Home > Financial Aid > Student Loans > PLUS Loans

PLUS Loans

The Parent Loan for Undergraduate Students or PLUS Loan is for parents of dependent undergraduate students and graduate or professional school students. PLUS Loans are affordable and have low interest rates. These loans are insured by the federal government. Schools that participate in the William D. Ford Federal Direct Loan (Direct Loan) Program offer PLUS Loans.

Borrowing Limits

The maximum amount borrowed cannot exceed the total cost of attendance minus financial aid received. For example, if the cost of attendance is $6,000 and a student gets $4,000 in financial aid, they can borrow up to $2,000. The cost of attendance includes tuition and fees, room and board, books and supplies, transportation, and miscellaneous educational expenses. The school determines and certifies the amount.

Interest Rates and Fees

  • -The interest rate for Direct PLUS Loans disbursed on or after July 1, 2015, and before July 1, 2016, is 6.84%. Interest rates are fixed for the life of the loan.
  • In addition to interest, there is a loan fee on all Direct PLUS Loans. A percentage of the loan deducted from each disbursement to pay the fee. The percentage varies depending on when the loan is first disbursed. The fee for loans disbursed on or after October 1, 2014, and before October 1, 2015 was 4.292% and is 4.272% for loans disbursed on or after October 1, 2015, and before October 1, 2016.

Loan Repayment

Your Direct PLUS Loan enters repayment once your loan is fully disbursed (paid out).

However, if you are a graduate or professional student, your loan will be placed into deferment while you are enrolled at least half-time and for six months after you are no longer enrolled at least half-time.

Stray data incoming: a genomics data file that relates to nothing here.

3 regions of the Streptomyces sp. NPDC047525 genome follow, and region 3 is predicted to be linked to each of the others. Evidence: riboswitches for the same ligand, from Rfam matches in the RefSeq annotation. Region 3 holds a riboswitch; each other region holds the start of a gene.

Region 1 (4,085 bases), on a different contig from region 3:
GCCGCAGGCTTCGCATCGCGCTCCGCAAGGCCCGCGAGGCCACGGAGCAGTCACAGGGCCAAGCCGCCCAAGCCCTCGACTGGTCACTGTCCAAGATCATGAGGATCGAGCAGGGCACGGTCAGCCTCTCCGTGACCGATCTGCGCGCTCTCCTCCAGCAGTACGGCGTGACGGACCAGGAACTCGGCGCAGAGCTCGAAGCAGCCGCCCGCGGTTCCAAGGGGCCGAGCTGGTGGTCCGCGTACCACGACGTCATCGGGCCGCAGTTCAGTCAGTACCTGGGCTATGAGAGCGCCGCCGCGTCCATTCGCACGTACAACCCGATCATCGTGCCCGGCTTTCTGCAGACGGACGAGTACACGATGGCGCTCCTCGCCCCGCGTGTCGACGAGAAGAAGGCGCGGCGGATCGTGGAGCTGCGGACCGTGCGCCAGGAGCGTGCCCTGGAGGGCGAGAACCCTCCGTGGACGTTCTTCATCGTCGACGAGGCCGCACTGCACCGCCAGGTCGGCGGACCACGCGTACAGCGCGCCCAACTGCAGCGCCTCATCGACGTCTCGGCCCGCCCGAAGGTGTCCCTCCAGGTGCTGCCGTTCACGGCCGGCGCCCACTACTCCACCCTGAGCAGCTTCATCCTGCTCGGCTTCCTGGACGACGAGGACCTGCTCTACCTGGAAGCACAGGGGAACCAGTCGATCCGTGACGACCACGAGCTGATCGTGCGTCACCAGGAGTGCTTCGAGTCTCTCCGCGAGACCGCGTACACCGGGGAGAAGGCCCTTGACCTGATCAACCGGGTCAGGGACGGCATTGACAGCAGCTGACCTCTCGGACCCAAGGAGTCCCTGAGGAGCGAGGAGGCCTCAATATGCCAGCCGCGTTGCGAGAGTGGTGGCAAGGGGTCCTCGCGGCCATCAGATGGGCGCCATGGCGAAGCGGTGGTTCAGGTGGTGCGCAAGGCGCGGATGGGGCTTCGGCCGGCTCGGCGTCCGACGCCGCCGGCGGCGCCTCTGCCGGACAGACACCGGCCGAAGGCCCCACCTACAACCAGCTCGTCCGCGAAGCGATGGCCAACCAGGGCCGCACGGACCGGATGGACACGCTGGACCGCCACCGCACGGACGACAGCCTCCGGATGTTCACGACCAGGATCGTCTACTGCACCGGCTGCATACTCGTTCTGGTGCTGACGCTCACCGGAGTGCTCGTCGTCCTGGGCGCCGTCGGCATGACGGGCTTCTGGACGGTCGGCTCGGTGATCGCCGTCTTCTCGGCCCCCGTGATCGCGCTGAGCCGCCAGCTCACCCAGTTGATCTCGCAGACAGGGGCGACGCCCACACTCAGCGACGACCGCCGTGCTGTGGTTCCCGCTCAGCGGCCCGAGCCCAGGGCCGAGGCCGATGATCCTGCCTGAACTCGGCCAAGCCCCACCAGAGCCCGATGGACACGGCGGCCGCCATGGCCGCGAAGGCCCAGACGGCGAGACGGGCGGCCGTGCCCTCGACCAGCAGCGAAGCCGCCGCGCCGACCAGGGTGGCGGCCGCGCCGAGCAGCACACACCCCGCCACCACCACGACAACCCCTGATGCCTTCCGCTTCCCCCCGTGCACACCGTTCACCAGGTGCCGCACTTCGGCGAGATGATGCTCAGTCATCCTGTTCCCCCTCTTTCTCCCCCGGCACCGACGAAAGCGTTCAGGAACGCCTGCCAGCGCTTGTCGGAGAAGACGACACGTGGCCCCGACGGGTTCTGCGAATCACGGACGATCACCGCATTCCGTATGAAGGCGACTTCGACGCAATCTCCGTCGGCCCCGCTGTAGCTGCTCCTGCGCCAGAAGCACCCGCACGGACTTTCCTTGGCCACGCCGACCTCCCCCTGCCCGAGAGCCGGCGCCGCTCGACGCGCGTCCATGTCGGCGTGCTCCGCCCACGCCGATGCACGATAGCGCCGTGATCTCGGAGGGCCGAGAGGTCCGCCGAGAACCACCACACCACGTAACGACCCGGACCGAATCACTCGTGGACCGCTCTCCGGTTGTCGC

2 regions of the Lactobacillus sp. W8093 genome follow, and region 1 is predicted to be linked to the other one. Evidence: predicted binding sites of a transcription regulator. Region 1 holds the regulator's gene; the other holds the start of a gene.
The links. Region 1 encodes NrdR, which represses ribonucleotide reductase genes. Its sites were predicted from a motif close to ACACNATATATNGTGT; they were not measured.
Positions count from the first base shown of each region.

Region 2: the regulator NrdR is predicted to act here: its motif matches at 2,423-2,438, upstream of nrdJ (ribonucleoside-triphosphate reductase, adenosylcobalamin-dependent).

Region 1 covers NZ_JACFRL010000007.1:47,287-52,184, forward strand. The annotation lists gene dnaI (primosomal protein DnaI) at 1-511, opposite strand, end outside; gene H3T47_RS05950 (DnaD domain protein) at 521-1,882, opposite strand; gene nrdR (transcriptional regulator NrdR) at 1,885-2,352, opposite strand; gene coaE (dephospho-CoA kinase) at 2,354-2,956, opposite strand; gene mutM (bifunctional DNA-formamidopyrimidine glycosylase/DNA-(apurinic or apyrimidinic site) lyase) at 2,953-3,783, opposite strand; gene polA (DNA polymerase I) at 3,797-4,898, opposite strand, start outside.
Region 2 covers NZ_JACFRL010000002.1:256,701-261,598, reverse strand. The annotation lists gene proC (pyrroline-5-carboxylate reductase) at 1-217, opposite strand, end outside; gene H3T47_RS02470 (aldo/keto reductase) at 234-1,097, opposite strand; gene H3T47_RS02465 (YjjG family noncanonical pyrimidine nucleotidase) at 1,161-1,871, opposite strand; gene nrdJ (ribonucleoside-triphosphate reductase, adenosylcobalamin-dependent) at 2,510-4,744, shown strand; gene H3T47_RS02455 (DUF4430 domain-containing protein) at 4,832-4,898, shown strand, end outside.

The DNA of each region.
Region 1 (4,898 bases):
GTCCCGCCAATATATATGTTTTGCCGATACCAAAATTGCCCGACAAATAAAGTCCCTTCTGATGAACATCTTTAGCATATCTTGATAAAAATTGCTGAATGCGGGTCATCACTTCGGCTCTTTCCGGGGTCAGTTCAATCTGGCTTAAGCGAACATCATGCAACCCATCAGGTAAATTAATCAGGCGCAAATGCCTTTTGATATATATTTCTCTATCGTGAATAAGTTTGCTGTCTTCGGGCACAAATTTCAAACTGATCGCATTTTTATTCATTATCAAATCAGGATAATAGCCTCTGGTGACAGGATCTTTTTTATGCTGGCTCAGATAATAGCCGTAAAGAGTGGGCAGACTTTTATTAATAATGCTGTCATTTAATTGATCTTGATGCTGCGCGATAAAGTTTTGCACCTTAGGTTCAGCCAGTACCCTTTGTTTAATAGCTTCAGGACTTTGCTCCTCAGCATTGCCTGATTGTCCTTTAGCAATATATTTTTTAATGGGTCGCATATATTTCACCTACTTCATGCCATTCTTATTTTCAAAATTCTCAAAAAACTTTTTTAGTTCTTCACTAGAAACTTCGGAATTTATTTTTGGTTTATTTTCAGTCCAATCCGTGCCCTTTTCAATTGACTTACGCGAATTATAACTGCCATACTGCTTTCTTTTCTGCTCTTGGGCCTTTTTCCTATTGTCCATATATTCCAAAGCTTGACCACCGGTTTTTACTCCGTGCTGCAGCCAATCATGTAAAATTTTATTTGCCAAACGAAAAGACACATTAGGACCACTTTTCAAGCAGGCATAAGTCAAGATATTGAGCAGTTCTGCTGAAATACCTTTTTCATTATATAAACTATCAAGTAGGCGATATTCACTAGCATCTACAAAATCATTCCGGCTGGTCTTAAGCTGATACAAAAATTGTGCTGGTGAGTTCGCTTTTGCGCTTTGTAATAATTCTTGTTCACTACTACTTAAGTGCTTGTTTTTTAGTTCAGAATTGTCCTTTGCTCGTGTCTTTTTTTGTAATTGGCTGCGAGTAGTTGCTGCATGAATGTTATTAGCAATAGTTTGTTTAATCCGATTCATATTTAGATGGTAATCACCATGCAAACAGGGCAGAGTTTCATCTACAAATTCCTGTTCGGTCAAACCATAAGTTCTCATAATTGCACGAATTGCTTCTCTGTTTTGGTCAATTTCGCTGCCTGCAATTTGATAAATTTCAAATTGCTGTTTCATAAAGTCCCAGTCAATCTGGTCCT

If you are a parent borrower, contact your loan servicer to request deferment:

  • - while you or your child are enrolled at least half-time and
  • - for an additional six months after your child is no longer enrolled at least half-time.

Interest still accumulates during deferment. You can pay off the interest during deferment. Your loan servicer will notify you when your first payment is due.

What else should I know about PLUS Loans?

PLUS Loans can be cancelled or forgiven. Before your money is disbursed, you can cancel part or all of your loan by notifying your college. After the loan is disbursed, you can cancel part or all of the loan within a specific time frame. Your promissory note and information from your school will explain the procedures and time frames for canceling your loan. You can also qualify for forgiveness of some or all of the loan if you meet certain conditions.

Parent borrowers cannot transfer a Direct PLUS Loan to the child. The parent is responsible for repaying the loan.

Latest College & Financial Aid News

Blind NY Resident Suing 50 US Colleges

December 11, 2018

by Susan Dutca

A blind New York resident is suing 50 colleges nationwide over the accessibility of their websites. According to Jason Camacho, the "colleges are in violation of the Americans with Disabilities Act, as their websites are not accessible to people with disabilities." This is not the first time Camacho has sued higher education institutions over website accessibility. [...]

U.S. News Asked by Senate to Change Ranking Formula, Aid Underrepresented Students

December 4, 2018

by Susan Dutca

In a letter to the influential ranker of colleges, U.S. News & World Report, a group of Democratic senators urged them to use their "influential platform" to overhaul their college ranking formula by giving more weight to institutions that open their doors to students from underrepresented backgrounds when ranking schools. [...]

Rider U to Ban Chick-fil-A Over Conservative Values

November 27, 2018

by Susan Dutca

Despite being voted the top choice for a fast-food restaurant last year at the college, Chick-fil-A will no longer be a restaurant franchise option at Rider University "based on the company's record widely perceived to be in opposition to the LGBTQ+ community." The decision to remove Chick-fil-A as a new restaurant franchise option "required a difficult assessment of competing interests." [...]

Last Reviewed: December 2018